That's crazy I was just reading Brave New World 5 mins ago


nrith t1_j6lp201 wrote

This is more than I needed to know about cattle.


airfryermasterrace t1_j6m576x wrote

Is this how intersex people are created? Can this be identified and prevented during early pregnancy?


DeterminedThrowaway t1_j6mmmn3 wrote

Intersex is an umbrella term that covers many different conditions with many different causes. There is no way that I know about to prevent them during pregnancy


jnex26 t1_j6mb86u wrote

No it's not.. the fetus develops normally until something happens that causes either a surge of testosterone to either be fired off or not..

^^ there are many reasons for this..


KingofZombies t1_j6n3sda wrote

"basic biology" mfs lose everything


Carnivorous_Mower t1_j6m9slt wrote

Yep. I worked on a dairy farm for about 10 years and we had the odd freemartin sneak through into the replacement heifers. You don't find out until the artificial insemination technician tries to inseminate her and things aren't right (I can't exactly remember what they find in there. Might have been no cervix?) Wastes a lot of time and money raising a useless cow.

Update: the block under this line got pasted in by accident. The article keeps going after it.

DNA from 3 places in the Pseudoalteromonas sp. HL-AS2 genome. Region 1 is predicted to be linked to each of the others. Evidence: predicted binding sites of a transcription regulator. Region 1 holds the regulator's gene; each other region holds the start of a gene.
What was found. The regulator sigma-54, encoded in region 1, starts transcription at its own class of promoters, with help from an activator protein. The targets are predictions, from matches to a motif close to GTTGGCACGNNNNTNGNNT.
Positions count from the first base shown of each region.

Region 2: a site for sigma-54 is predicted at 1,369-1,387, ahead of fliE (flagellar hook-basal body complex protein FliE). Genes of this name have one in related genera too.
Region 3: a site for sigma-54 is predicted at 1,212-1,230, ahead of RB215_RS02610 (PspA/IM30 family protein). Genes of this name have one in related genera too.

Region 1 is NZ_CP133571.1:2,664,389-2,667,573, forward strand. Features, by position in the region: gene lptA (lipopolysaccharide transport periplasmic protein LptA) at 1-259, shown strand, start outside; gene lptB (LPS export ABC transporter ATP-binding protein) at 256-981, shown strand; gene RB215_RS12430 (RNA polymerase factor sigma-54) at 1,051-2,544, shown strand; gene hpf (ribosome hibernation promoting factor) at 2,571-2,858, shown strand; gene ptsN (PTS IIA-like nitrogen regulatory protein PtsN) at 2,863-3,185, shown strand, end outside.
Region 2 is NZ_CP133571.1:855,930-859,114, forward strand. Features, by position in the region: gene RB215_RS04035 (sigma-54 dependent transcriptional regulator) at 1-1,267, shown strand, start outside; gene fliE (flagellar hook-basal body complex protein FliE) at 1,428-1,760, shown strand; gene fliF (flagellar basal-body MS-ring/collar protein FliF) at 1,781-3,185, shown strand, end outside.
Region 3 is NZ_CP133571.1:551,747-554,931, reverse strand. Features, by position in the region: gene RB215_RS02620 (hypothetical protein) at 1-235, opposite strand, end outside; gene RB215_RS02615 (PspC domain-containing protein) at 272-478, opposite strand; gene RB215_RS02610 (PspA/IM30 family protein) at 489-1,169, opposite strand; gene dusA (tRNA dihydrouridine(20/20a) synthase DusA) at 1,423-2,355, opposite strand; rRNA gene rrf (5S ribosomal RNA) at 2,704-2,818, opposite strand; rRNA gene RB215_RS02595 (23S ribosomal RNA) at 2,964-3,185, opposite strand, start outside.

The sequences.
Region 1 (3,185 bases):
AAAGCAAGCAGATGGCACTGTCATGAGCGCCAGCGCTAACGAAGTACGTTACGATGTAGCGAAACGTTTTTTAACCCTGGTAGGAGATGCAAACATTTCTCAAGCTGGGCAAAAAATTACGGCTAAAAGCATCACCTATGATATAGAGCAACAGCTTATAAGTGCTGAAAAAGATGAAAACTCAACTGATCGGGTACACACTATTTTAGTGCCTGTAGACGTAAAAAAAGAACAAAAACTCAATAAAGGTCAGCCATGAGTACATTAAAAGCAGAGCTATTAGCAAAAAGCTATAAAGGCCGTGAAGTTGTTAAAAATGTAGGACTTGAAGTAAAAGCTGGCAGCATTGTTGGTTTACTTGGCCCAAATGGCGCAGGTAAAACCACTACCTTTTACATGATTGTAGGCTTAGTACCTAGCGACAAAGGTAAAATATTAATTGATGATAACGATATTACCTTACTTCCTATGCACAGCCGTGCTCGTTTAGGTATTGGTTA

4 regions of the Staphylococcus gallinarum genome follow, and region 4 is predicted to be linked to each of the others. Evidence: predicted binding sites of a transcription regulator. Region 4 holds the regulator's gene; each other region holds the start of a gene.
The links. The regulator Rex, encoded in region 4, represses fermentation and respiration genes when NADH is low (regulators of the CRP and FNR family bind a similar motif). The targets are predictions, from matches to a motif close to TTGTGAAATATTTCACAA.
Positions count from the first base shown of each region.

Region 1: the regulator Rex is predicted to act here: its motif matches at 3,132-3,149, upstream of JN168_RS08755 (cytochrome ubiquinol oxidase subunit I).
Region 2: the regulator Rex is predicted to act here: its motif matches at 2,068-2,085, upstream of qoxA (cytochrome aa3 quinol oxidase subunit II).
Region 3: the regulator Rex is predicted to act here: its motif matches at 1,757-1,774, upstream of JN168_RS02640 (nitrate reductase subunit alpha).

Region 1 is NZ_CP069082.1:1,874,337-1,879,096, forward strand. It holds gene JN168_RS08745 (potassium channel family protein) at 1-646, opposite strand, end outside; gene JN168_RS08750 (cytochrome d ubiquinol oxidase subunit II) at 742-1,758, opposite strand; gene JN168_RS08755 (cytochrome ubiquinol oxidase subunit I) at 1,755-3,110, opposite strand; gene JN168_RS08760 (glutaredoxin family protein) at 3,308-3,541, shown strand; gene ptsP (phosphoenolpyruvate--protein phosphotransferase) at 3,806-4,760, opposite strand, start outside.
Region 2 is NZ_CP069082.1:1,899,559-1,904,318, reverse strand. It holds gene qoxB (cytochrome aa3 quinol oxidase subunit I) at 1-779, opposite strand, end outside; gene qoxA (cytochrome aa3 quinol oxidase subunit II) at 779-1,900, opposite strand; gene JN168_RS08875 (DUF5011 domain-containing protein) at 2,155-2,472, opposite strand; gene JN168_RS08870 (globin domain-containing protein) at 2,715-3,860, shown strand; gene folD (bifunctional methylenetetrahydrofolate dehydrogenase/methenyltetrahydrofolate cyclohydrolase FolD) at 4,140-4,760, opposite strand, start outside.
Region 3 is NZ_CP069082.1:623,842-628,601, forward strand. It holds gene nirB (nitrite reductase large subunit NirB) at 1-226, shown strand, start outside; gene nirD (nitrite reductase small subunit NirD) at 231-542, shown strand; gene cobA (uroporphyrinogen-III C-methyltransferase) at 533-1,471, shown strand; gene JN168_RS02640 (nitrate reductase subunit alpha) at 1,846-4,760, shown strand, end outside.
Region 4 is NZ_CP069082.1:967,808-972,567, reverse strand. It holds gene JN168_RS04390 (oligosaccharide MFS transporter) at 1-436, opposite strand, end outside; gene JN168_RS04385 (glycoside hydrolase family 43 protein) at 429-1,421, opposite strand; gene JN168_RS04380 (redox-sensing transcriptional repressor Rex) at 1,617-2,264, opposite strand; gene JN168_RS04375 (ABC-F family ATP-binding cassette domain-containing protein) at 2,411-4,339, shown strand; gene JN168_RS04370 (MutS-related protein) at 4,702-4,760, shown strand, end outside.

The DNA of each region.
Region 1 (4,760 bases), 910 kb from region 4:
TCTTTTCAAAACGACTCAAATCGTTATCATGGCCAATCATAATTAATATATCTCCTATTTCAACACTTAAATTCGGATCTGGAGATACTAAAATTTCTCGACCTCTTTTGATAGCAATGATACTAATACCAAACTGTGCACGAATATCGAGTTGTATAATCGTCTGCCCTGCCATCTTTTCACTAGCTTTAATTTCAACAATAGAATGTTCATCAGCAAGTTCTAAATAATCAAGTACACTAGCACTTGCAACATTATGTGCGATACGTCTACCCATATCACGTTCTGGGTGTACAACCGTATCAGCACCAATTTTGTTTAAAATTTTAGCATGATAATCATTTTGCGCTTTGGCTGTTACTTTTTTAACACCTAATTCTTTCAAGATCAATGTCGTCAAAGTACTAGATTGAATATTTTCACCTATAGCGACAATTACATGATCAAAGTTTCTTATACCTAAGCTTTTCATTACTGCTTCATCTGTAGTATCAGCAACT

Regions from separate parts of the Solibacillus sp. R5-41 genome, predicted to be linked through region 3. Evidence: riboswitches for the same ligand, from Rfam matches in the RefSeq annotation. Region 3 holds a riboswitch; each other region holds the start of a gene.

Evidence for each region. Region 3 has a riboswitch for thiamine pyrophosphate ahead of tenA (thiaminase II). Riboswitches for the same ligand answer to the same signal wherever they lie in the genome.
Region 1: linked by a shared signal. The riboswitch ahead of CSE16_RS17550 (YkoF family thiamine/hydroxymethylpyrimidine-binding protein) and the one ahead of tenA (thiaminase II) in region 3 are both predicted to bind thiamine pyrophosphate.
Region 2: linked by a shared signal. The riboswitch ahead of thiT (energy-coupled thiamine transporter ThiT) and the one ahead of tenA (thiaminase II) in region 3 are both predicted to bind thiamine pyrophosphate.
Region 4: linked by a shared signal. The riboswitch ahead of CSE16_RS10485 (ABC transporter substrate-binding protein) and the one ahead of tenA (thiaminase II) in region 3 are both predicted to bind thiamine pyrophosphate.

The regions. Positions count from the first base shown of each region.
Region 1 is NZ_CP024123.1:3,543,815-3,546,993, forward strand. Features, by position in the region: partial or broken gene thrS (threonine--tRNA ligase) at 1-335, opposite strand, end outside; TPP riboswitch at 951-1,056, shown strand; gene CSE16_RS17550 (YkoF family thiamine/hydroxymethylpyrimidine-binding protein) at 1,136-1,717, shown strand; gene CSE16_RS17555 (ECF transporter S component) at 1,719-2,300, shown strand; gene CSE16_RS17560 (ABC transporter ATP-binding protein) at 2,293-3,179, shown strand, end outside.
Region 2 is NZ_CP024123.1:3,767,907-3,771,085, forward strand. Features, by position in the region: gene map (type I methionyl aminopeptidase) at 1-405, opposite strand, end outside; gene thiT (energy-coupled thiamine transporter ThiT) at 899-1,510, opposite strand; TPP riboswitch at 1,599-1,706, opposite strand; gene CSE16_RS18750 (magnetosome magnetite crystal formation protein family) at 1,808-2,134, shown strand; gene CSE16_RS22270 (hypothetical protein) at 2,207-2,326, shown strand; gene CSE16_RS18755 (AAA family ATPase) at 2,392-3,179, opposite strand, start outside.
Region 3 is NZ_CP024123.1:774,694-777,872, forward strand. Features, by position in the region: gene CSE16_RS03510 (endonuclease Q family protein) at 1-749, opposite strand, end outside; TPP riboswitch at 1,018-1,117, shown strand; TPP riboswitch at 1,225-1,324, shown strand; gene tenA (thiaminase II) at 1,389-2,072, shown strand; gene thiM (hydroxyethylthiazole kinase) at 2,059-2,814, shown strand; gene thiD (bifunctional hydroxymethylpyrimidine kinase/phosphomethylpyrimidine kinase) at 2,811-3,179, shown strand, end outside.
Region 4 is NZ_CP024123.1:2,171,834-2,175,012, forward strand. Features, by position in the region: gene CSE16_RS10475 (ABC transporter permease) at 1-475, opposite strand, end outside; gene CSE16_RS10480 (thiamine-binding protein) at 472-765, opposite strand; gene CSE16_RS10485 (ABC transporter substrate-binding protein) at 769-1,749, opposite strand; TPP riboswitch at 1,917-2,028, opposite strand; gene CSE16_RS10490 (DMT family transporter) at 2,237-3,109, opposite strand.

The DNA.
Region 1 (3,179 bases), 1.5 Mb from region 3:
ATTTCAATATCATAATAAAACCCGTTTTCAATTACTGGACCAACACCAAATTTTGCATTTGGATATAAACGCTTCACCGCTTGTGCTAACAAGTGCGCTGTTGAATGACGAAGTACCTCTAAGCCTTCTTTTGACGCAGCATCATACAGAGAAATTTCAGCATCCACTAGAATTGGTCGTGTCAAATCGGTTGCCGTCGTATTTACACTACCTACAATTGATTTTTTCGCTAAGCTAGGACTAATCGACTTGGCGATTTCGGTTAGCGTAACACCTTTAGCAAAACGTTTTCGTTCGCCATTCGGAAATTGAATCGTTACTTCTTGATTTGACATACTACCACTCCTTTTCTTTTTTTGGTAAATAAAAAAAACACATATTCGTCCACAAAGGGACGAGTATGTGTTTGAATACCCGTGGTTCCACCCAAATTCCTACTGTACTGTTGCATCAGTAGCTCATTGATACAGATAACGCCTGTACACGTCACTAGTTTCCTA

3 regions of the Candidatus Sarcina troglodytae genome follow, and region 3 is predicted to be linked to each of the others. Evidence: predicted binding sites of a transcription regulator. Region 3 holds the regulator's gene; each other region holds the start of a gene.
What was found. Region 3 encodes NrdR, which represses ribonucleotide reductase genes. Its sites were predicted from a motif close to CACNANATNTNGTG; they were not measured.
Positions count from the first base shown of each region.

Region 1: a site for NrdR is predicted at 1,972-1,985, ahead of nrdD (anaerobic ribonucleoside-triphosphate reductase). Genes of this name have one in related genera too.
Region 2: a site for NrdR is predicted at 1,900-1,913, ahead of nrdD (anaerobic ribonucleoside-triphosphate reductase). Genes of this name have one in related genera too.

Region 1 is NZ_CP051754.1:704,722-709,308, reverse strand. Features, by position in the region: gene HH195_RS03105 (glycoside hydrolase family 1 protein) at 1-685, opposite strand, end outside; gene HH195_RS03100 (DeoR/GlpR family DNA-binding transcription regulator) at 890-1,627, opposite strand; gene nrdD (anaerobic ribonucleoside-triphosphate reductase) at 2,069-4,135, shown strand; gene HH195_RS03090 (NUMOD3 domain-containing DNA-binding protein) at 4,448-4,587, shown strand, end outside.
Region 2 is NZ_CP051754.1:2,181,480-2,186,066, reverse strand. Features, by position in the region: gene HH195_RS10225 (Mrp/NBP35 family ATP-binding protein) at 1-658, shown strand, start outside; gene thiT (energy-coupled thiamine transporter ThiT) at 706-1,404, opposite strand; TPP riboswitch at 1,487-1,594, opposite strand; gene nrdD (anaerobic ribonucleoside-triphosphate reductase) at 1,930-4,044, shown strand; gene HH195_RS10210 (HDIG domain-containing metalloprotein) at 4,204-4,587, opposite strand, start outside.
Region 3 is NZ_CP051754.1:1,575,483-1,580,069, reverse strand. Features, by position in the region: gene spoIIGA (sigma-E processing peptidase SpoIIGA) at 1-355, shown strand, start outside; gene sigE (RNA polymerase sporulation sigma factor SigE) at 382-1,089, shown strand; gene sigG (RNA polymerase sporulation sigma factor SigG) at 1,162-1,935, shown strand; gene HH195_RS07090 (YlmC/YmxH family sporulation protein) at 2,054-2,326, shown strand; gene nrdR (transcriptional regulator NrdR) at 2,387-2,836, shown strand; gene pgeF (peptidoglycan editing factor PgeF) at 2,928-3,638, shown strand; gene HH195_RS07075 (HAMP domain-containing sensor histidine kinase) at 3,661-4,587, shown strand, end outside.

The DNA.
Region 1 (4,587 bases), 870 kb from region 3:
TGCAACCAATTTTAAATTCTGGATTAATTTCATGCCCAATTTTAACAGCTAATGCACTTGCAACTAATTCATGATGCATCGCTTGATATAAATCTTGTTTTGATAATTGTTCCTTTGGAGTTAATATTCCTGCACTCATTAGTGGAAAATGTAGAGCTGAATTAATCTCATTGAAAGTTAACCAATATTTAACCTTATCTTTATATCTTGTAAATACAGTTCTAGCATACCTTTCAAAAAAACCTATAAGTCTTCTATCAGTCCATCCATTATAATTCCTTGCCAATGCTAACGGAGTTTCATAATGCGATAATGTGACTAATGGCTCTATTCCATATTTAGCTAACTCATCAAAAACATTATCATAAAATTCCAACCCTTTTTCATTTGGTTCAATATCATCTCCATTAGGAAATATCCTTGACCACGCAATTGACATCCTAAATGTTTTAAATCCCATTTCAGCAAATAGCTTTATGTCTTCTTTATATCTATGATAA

ModsLoveFascists t1_j6nedvp wrote

BuT THere Are OnLY TWo seXEs! rabble rabble


Blimeydog t1_j6m3o27 wrote

You say intersex, I say veal.


[deleted] t1_j6md8x5 wrote



DeterminedThrowaway t1_j6mmgau wrote

As someone with an intersex condition, you really don't


inverteboi t1_j6mnkjk wrote

You're right, I'm sorry. I didn't really think before commenting and it was very insensitive of me.


DeterminedThrowaway t1_j6mnwdd wrote

I honestly didn't expect a reply like this, thank you. I will admit I'm a little oversensitive about people saying they wish they were intersex, because it happens more than you'd think and they don't understand the reality of it. On my end, I'll say that I understand why it might be appealing to someone on a surface level and I'll try to word it a little better next time